Abstract: Abstract According to a very widespread interpretation of the metaphysical nature of quantum entities—the so-called Received View on quantum non-individuality—, quantum entities are non-individuals. Still according to this understanding, non-individuals are entities for which identity is restricted or else does not apply at all. As a consequence, it is said, such approach to quantum mechanics would require that classical logic be revised, given that it is somehow committed with the unrestricted validity of identity. In this paper we examine the arguments to the inadequacy of classical logic to deal with non-individuals, as previously defined, and argue that they fail to make a good case for logical revision. In fact, classical logic may accommodate non-individuals in that specific sense too. What is more pressing for the Received View, it seems, is not a revision of logic, but rather a more adequate metaphysical characterization of non-individuals. PubDate: 2018-11-01

Abstract: Abstract A general meta-logical theory is developed by considering ontological disputes in the systems of metaphysics. The usefulness of this general meta-logical theory is demonstrated by considering the case of the ontological dispute between the metaphysical systems of Lewis’ Modal Realism and Terence Parsons’ Meinongianism. Using Quine’s criterion of ontological commitments and his views on ontological disagreement, three principles of metalogic is formulated. Based on the three principles of metalogic, the notions of independent variable and dependent variable are introduced. Then, the ontological dispute between Lewis’ Modal Realism and Terence Parsons’ Meinongianism are restated in the light of the principles of metalogic. After the restatement, Independent variable and dependent variables are fixed in both Lewis’ Modal Realism and Terence Parsons’ Meinongianism to resolve the dispute. Subsequently, a new variety of quantifiers are introduced which is known as functionally isomorphic quantifiers to provide a formal representation of the resolution of the dispute. The specific functionally isomorphic quantifier which is developed in this work is known as st-quantifier. It is indicated that how st-quantifier which is one of the functionally isomorphic quantifiers can function like existential quantifier. It is also shown that there is some kind of inconsistency which is unavoidable in stating the ontological disagreement and therefore, paraconsistent logic is a requirement in stating the ontological disputes. PubDate: 2018-11-01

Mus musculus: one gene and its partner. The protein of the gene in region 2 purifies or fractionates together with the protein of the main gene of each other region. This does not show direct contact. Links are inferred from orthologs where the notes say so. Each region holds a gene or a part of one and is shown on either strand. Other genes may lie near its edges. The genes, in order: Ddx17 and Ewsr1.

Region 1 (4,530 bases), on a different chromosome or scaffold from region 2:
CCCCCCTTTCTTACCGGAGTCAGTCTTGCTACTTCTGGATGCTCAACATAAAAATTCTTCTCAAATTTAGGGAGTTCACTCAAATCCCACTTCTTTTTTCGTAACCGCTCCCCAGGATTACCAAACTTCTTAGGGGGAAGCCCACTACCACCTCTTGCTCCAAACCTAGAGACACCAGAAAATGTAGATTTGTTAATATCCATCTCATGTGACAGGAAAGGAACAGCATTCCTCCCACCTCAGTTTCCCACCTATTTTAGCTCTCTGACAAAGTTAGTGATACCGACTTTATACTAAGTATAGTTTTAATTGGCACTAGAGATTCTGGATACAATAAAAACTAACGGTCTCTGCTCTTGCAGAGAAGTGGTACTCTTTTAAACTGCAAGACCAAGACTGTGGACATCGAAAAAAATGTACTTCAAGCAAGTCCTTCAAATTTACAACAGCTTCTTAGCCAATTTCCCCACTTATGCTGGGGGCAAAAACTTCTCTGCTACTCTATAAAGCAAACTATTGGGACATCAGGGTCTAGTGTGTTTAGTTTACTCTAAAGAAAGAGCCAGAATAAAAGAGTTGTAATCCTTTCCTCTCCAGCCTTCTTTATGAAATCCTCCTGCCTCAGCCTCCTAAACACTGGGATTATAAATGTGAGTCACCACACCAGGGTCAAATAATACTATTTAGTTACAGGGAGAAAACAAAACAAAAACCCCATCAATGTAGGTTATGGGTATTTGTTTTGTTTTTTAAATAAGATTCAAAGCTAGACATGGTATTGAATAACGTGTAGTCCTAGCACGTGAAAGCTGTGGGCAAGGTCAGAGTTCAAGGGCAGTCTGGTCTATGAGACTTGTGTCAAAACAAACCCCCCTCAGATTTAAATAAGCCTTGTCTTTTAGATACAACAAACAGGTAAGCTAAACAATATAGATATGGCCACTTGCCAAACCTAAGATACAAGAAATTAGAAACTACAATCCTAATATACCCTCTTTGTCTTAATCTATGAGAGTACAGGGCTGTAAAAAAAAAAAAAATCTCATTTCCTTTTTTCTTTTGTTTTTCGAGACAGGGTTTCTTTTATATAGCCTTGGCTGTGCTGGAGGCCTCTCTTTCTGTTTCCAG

Abstract: Abstract I visited Professor Hintikka and discussed with him about ten times during my visit to Harvard University from 2000 to 2001. I can still vividly remember my first visit to him in his office and then Jaakko inviting me for lunch in the BU faculty club, including how I tried my best to ‘show’ my knowledge of Aristotle and Frege, with a hope that it was my first but not the last talk with him and how really excited I was when he kindly said to me after lunch: “You are welcome to visit me again at the same time in two weeks”. In my view Hintikka was a brilliant philosopher and logician, and also a very kind and engaging person from and with whom one can constantly learn new ideas without limitations. PubDate: 2018-08-28

Abstract: Abstract This paper compares Peirce’s and Hintikka’s logical philosophies and identifies a cross-section of similarities in their thoughts in the areas of action-first epistemology, pragmaticist meaning, philosophy of science, and philosophy of logic and mathematics. PubDate: 2018-08-14

Authors:Ori Lahav; João Marcos; Yoni Zohar Abstract: Abstract In the original publication, the corresponding author was indicated incorrectly. The correct corresponding author of the article should be Ori Lahav. The original article has been updated accordingly. PubDate: 2017-11-29 DOI: 10.1007/s11787-017-0183-2